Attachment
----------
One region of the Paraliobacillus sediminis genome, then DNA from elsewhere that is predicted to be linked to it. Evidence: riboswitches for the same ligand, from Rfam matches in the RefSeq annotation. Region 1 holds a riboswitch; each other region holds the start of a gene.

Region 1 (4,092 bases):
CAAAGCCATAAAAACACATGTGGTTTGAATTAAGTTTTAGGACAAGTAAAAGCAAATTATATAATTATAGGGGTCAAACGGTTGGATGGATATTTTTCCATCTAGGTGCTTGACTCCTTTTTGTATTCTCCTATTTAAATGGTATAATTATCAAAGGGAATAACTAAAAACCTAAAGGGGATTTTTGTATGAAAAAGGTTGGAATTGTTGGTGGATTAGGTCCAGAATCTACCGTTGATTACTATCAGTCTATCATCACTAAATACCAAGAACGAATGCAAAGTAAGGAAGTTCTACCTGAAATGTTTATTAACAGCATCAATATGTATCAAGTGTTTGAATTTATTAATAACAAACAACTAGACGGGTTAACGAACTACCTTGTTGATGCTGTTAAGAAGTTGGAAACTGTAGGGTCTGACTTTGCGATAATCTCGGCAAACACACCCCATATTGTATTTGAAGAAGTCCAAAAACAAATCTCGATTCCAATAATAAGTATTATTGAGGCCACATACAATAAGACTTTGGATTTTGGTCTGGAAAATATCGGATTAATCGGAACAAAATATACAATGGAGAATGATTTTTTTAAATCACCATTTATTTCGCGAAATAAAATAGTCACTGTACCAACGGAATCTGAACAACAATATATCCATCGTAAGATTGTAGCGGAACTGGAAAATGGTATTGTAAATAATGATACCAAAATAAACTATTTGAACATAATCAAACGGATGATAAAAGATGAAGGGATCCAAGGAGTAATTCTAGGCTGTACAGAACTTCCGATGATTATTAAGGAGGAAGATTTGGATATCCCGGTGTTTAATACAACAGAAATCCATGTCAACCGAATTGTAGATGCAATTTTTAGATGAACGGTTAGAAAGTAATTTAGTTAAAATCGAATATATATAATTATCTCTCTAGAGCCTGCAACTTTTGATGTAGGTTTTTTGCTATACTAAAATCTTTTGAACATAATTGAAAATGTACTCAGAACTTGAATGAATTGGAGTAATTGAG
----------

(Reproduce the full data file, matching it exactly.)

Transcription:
One region of the Paraliobacillus sediminis genome, then DNA from elsewhere that is predicted to be linked to it. Evidence: riboswitches for the same ligand, from Rfam matches in the RefSeq annotation. Region 1 holds a riboswitch; each other region holds the start of a gene.

Region 1 (4,092 bases):
CAAAGCCATAAAAACACATGTGGTTTGAATTAAGTTTTAGGACAAGTAAAAGCAAATTATATAATTATAGGGGTCAAACGGTTGGATGGATATTTTTCCATCTAGGTGCTTGACTCCTTTTTGTATTCTCCTATTTAAATGGTATAATTATCAAAGGGAATAACTAAAAACCTAAAGGGGATTTTTGTATGAAAAAGGTTGGAATTGTTGGTGGATTAGGTCCAGAATCTACCGTTGATTACTATCAGTCTATCATCACTAAATACCAAGAACGAATGCAAAGTAAGGAAGTTCTACCTGAAATGTTTATTAACAGCATCAATATGTATCAAGTGTTTGAATTTATTAATAACAAACAACTAGACGGGTTAACGAACTACCTTGTTGATGCTGTTAAGAAGTTGGAAACTGTAGGGTCTGACTTTGCGATAATCTCGGCAAACACACCCCATATTGTATTTGAAGAAGTCCAAAAACAAATCTCGATTCCAATAATAAGTATTATTGAGGCCACATACAATAAGACTTTGGATTTTGGTCTGGAAAATATCGGATTAATCGGAACAAAATATACAATGGAGAATGATTTTTTTAAATCACCATTTATTTCGCGAAATAAAATAGTCACTGTACCAACGGAATCTGAACAACAATATATCCATCGTAAGATTGTAGCGGAACTGGAAAATGGTATTGTAAATAATGATACCAAAATAAACTATTTGAACATAATCAAACGGATGATAAAAGATGAAGGGATCCAAGGAGTAATTCTAGGCTGTACAGAACTTCCGATGATTATTAAGGAGGAAGATTTGGATATCCCGGTGTTTAATACAACAGAAATCCATGTCAACCGAATTGTAGATGCAATTTTTAGATGAACGGTTAGAAAGTAATTTAGTTAAAATCGAATATATATAATTATCTCTCTAGAGCCTGCAACTTTTGATGTAGGTTTTTTGCTATACTAAAATCTTTTGAACATAATTGAAAATGTACTCAGAACTTGAATGAATTGGAGTAATTGAG